Following on from their 2018 study investigating the privacy practices of popular apps, Privacy International share the results of new research into menstruation apps and their data sharing activities, exposing the extent of data sharing with Facebook and other third party companies.
This report finds that, whilst many of the most popular menstruation apps do no not share data with third parties, a number of the smaller apps – which still have millions of users – do. In particular, Privacy International focus on the data sharing practices of two apps: Maya by Plackal Tech and MIA by Mobapp Development Limited.
Using a data interception tool, Privacy International found that the apps both share sensitive data, such as mood, medication, sexual activities, fertility goals and other medical data with third parties involved in marketing and advertising, including Facebook.
The authors highlight some of the potential uses for this type of intimate data:
Good ID reflects a world where all those who handle personal data care about how data is collected, used, controlled and secured. Privacy International conclude their “long read” with a series of recommendations for users, companies and regulators. Noting the effectiveness of GDPR legislation in the European Union, they recommend that companies which serve markets both within and outside of the EU universalise these standards for all users.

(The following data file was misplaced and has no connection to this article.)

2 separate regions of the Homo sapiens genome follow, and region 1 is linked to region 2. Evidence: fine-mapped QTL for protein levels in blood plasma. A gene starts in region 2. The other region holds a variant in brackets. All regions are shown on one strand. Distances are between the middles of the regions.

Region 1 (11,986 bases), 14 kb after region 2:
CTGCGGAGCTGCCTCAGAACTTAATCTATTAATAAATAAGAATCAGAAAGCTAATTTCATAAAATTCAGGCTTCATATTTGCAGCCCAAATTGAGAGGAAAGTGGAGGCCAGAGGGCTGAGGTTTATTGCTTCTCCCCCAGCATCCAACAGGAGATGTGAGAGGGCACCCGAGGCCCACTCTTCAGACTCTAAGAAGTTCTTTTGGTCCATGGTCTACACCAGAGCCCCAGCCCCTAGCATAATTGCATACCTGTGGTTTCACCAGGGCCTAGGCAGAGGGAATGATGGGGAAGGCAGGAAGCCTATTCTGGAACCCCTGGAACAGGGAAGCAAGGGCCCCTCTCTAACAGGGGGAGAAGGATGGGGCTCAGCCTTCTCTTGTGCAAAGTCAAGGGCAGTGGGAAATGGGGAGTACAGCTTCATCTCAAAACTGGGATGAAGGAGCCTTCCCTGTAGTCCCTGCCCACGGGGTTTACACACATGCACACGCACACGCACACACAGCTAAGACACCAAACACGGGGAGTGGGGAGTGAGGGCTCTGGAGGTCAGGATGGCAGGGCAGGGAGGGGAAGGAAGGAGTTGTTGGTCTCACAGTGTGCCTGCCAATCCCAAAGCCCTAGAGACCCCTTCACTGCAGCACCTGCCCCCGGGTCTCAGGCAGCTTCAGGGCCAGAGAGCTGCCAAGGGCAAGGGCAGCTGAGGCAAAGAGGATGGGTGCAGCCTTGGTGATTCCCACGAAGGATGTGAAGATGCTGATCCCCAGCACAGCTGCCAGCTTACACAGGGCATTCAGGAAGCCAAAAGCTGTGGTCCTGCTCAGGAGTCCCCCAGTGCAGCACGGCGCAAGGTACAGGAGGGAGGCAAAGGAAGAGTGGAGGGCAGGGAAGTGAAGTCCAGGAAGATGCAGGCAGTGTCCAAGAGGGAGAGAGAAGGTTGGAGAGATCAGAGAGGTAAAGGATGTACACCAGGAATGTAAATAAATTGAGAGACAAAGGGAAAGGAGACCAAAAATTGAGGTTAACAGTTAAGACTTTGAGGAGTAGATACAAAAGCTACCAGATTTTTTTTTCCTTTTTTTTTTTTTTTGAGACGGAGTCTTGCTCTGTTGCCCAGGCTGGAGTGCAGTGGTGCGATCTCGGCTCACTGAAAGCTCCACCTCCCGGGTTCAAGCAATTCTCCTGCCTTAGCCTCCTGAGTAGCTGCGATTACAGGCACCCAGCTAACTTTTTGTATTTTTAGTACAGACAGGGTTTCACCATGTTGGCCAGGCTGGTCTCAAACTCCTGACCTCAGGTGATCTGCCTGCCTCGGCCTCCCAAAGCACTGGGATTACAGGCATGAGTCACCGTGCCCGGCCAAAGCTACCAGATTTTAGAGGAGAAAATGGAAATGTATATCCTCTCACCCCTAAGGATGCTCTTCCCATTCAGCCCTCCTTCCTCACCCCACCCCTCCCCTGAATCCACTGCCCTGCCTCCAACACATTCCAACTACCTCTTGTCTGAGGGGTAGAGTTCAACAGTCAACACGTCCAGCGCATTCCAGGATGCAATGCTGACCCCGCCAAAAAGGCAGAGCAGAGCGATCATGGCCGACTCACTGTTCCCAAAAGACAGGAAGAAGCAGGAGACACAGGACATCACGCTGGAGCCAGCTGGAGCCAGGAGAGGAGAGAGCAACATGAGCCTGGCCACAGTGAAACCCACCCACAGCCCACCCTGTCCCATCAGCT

The authors also recommend that companies carry out risk assessments and limit data collection and sharing; in particular, they call on Facebook to be more transparent about their data usage and to do more to protect users. They go on to suggest that regulators rigorously enforce data protection laws and scrutinise apps that collect large amounts of data. Finally, they recommend that users make full use of existing privacy settings to defend their data.